Sam Means describes Nate Ruess, his former bandmate in The Format, as big and bold. But Means says he’s more reserved, and a mixture of both personalities will be reflected on his debut album, 10 Songs, set for release on January 22.
While he doesn’t compare their music, he does size up their musical approaches.
“Nate always had a lot of really grand ideas,” Means says during an interview at a Tempe coffeehouse. “Everything was big. His voice was big. His ideas are big and he has a big personality.
“I was always quiet and simple, purposely restrained. The things that I learned [with The Format]were to keep a really good balance, how to keep it in the middle. I wanted to try to keep it catchy and not too complicated. I tried to balance how Nate would sing with how it’s still pretty low key. There are still moments where it’s grand. It’s a mix.”
That’s his approach to 10 Songs. He would like to tour in support of it, but he’s not sure that it’s practical. Means is hoping that through some press and word of mouth, fans will discover 10 Songs.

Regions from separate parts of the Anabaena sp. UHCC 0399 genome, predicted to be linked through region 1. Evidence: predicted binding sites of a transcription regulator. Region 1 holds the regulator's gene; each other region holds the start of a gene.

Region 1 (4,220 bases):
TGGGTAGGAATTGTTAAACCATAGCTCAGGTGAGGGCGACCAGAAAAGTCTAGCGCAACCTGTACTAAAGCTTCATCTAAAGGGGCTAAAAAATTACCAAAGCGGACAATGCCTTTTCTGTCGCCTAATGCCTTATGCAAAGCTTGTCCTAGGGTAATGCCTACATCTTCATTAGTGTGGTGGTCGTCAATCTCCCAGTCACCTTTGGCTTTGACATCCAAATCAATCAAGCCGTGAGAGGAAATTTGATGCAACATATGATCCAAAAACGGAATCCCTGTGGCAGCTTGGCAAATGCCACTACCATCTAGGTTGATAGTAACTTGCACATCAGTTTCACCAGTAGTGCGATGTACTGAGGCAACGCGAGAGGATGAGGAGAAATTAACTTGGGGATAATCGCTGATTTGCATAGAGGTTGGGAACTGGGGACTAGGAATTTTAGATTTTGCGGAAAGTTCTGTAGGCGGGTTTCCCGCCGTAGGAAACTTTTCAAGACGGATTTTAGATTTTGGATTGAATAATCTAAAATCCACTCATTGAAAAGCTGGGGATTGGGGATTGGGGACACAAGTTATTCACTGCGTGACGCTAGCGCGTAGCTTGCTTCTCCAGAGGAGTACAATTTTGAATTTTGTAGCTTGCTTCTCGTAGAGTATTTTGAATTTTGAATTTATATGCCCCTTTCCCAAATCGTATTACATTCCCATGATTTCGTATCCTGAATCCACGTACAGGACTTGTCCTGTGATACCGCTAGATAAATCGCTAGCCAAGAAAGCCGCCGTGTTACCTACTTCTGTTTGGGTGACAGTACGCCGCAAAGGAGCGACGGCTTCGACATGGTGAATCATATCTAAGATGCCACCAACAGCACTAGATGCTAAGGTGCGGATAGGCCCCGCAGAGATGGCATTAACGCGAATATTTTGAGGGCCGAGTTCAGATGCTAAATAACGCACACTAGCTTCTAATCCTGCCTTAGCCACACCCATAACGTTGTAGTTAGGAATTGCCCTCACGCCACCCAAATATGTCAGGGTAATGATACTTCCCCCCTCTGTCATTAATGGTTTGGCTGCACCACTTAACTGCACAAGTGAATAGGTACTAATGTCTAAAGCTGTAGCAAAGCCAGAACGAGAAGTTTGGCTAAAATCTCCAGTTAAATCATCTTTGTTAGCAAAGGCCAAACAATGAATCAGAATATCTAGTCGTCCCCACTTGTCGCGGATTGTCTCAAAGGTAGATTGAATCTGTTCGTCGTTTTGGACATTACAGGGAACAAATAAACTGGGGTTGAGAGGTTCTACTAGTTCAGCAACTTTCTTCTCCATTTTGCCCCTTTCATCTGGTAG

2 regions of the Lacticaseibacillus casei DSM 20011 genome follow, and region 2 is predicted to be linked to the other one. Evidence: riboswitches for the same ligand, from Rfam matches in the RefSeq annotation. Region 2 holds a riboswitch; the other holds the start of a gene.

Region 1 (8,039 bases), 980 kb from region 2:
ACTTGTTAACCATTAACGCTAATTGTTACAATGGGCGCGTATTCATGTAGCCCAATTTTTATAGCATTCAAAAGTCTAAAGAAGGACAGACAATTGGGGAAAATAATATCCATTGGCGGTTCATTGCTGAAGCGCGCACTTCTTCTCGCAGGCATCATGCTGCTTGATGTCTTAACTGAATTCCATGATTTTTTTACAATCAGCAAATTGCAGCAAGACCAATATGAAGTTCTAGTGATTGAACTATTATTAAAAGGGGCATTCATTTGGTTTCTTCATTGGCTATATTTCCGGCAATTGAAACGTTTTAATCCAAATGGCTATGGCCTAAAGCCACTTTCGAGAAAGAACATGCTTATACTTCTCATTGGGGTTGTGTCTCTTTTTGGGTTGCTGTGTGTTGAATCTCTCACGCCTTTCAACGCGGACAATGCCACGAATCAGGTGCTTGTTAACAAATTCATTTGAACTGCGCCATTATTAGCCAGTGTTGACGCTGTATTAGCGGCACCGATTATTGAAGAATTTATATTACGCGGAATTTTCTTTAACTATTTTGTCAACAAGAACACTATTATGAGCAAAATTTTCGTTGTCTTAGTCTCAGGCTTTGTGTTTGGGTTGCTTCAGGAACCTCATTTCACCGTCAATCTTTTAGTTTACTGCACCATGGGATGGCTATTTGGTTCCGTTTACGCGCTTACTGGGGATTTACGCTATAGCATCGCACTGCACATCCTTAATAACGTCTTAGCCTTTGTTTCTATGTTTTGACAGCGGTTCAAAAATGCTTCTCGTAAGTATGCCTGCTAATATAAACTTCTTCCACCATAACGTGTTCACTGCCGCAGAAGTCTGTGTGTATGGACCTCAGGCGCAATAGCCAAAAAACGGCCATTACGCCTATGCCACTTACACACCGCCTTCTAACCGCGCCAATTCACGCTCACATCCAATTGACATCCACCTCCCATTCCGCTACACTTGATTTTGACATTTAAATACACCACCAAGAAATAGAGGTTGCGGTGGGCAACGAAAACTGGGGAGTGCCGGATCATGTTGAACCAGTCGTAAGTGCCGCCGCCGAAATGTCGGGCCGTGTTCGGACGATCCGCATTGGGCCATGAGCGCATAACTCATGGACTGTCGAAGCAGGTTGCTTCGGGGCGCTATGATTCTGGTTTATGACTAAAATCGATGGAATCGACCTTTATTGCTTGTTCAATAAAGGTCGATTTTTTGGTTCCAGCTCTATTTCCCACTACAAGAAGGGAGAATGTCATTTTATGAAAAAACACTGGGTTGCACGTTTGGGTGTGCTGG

“My goal is to get it out,” he says. “It’ll do its thing. Since I did put a little more money and time, it’s defi nitely more special to me than anything I’ve done.”
Means kept the project in The Format’s family, relying on lawyers, publicists and producers from his days with the alternapop band.
Means wrote the songs in 2014 in Phoenix with former Format bandmates—bassist Don Raymond Jr., guitarist Marko Buzard and drummer John O’Reilly Jr. The album was produced by Steven McDonald in 2015 in Los Angeles.
“I worked with Steve McDonald, who I worked with before with The Format,” Means says. “I also worked with Roger Manning Jr., who was in a band called Jellyfish. He did all of the arrangements for [The Format album] Dog Problems.
“I knew a lot of this has an orchestral vibe to it, so it was super cool to work with him again.”
Sitting in the coffee shop it’s clear that Means is excited about his new project. After all, the full-length release is Means’ first since The Format disbanded. Instead of pursuing music again full time, he started Hello Merch in 2008 and the following year, his daughter arrived. But he was always interested in making new music.
“I just want to keep making music,” he says. “It’s not all I want to do—it’s what I want to do.”